Microsoft will face stiff competition in the database market from Oracle, which is scheduled to deliver a new version of its database in the first quarter. Oracle8i 2 is expected to offer built-in analytical capabilities that now require an analytical-processing server, as well as support for the latest Java standards and an XML parser that converts XML data into a form the Oracle database can understand.
Database vendors will also introduce data and content integration products, with the goal of making it easier for companies to locate and share information scattered across heterogeneous systems. In the first quarter, Oracle will ship its Oracle Integration Server, which will use XML and Java to integrate data from enterprise resource planning and CRM applications, E-commerce systems, messaging middleware, and databases. IBM plans to introduce a content-management server that combines document, Web-content, and media-asset management capabilities from existing products.
IBM is tight-lipped about the next release of its DB2 Universal Database, due in the first half. But the new system is rumored to have enhancements for E-commerce and improved online transaction-processing performance, as well as business intelligence and complex query capabilities. IBM plans to incorporate data integration technology from its Data Joiner product into DB2.
The leading server and storage vendors are gearing up new products that will provide the storage for the vast amounts of data companies collect via their E-business sites. During the first half of 2000, look for EMC Corp. to extend its lead regarding intelligence for enterprise storage area networks. EMC's Symmetrix storage system will get boosts in capacity and performance. Enhanced EMC software will increase customers' ability to run their businesses online, all the time.
In the most recent example of a key E-business trend—the convergence of Web-based procurement applications and online industrial marketplaces-- Ariba Inc. expects to close its $1.9 billion acquisition of trade Technologies Inc. in the first half of the year. The deal marries trade, the leading provider of tools for vertical marketplaces such as Chemed, with one of the pioneers of software for large companies to move procurement to the Web. But Ariba, like most procurement software vendors, has been moving to a services model that offers browser-accessible "trading hubs" where companies can find suppliers or participate in online auctions.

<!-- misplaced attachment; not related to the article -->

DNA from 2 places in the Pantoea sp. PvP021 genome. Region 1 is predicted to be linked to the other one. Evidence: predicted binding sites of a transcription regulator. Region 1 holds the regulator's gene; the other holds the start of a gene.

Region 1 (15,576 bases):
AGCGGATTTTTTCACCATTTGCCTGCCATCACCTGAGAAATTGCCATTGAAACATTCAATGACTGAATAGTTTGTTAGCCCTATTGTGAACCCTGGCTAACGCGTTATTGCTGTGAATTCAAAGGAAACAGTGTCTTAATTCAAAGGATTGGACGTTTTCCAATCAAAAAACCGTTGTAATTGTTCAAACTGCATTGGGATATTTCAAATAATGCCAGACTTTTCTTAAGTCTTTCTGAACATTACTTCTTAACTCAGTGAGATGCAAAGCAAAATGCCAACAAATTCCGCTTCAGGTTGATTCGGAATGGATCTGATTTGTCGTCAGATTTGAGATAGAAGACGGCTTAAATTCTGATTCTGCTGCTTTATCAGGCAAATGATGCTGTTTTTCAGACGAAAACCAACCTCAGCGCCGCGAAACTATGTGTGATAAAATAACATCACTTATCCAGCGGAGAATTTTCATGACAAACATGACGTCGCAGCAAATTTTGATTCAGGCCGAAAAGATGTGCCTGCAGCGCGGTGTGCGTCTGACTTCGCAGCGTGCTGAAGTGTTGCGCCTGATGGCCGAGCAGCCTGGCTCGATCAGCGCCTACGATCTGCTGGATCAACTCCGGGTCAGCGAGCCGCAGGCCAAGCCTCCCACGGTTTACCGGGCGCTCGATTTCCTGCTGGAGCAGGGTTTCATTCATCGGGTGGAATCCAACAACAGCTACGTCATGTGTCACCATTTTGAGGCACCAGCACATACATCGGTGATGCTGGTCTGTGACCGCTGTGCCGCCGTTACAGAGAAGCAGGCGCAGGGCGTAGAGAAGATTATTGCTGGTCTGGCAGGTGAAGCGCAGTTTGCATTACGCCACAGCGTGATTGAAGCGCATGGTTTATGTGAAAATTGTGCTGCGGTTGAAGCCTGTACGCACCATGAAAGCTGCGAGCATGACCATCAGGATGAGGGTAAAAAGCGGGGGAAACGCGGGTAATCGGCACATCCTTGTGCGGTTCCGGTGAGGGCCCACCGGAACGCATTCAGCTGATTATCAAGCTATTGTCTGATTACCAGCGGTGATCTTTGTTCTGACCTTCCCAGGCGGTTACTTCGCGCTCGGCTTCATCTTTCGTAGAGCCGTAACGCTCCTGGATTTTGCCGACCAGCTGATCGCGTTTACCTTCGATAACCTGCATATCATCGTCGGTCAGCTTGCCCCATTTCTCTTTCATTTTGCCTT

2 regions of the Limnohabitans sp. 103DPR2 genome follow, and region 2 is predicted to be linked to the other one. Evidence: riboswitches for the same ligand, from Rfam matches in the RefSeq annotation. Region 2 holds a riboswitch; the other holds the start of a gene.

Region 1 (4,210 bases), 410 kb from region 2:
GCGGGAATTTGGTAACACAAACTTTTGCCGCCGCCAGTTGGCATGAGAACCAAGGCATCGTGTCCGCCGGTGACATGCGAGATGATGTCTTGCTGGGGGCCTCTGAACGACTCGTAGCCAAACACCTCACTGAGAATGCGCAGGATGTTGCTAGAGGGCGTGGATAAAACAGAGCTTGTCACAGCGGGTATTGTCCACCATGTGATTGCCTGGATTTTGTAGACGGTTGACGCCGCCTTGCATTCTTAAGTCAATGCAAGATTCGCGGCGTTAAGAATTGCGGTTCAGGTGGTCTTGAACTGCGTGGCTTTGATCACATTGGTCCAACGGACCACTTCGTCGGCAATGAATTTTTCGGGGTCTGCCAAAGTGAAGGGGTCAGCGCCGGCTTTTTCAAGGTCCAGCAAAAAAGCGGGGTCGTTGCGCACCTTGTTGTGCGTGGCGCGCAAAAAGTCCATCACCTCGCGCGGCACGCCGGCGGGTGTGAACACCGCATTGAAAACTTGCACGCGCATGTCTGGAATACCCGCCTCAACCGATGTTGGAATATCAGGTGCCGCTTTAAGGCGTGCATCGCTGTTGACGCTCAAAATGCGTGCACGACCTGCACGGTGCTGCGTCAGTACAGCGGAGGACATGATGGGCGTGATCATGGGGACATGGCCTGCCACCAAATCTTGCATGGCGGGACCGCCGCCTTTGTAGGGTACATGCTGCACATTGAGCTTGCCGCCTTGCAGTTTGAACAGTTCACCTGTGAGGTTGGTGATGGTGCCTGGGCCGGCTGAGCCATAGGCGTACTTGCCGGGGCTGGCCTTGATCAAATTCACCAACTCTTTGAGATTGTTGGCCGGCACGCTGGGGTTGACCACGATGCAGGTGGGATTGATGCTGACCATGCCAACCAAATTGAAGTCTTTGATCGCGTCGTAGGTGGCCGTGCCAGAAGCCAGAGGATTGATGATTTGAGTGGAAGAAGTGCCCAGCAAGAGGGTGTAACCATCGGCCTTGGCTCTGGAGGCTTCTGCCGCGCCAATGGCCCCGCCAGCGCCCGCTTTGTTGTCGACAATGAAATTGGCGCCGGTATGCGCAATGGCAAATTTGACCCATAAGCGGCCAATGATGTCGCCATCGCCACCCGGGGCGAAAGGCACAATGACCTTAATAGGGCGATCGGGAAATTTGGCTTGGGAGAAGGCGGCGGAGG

E-commerce vendor BroadVision Inc. will spend the first half of 2000 tightening integration between its Web personalization system, BroadVision One-to-One, and an array of third-party software, including call center and CRM packages from vendors such as Oracle, Pegasystems, and Siebel Systems. "Our customers are saying it's absolutely critical for them to have one view of their customers," says Sandra Vaughan, BroadVision's VP of marketing. BroadVision also plans to release version 5.0 of its One-to-One system, featuring tighter integration with Java and support for XML, Vaughan says.
Siebel is expected to add Web-personalization technology from BroadVision, with which Siebel created a partnership in November, to its flagship Siebel 2000 CRM suite, expected to ship at the end of the first quarter. Rittenhouse Financial Services, which provides services that brokerages resell to their customers, plans to use information stored in its CRM application and Siebel 2000's new personalization tools to create Web pages tailored to the preferences of financial advisers. "We can take all of the contacts that we have with them [through traditional channels] and use it to jump-start their Internet experience," says Bill Crager, managing director of marketing for the Radnor, Pa., company.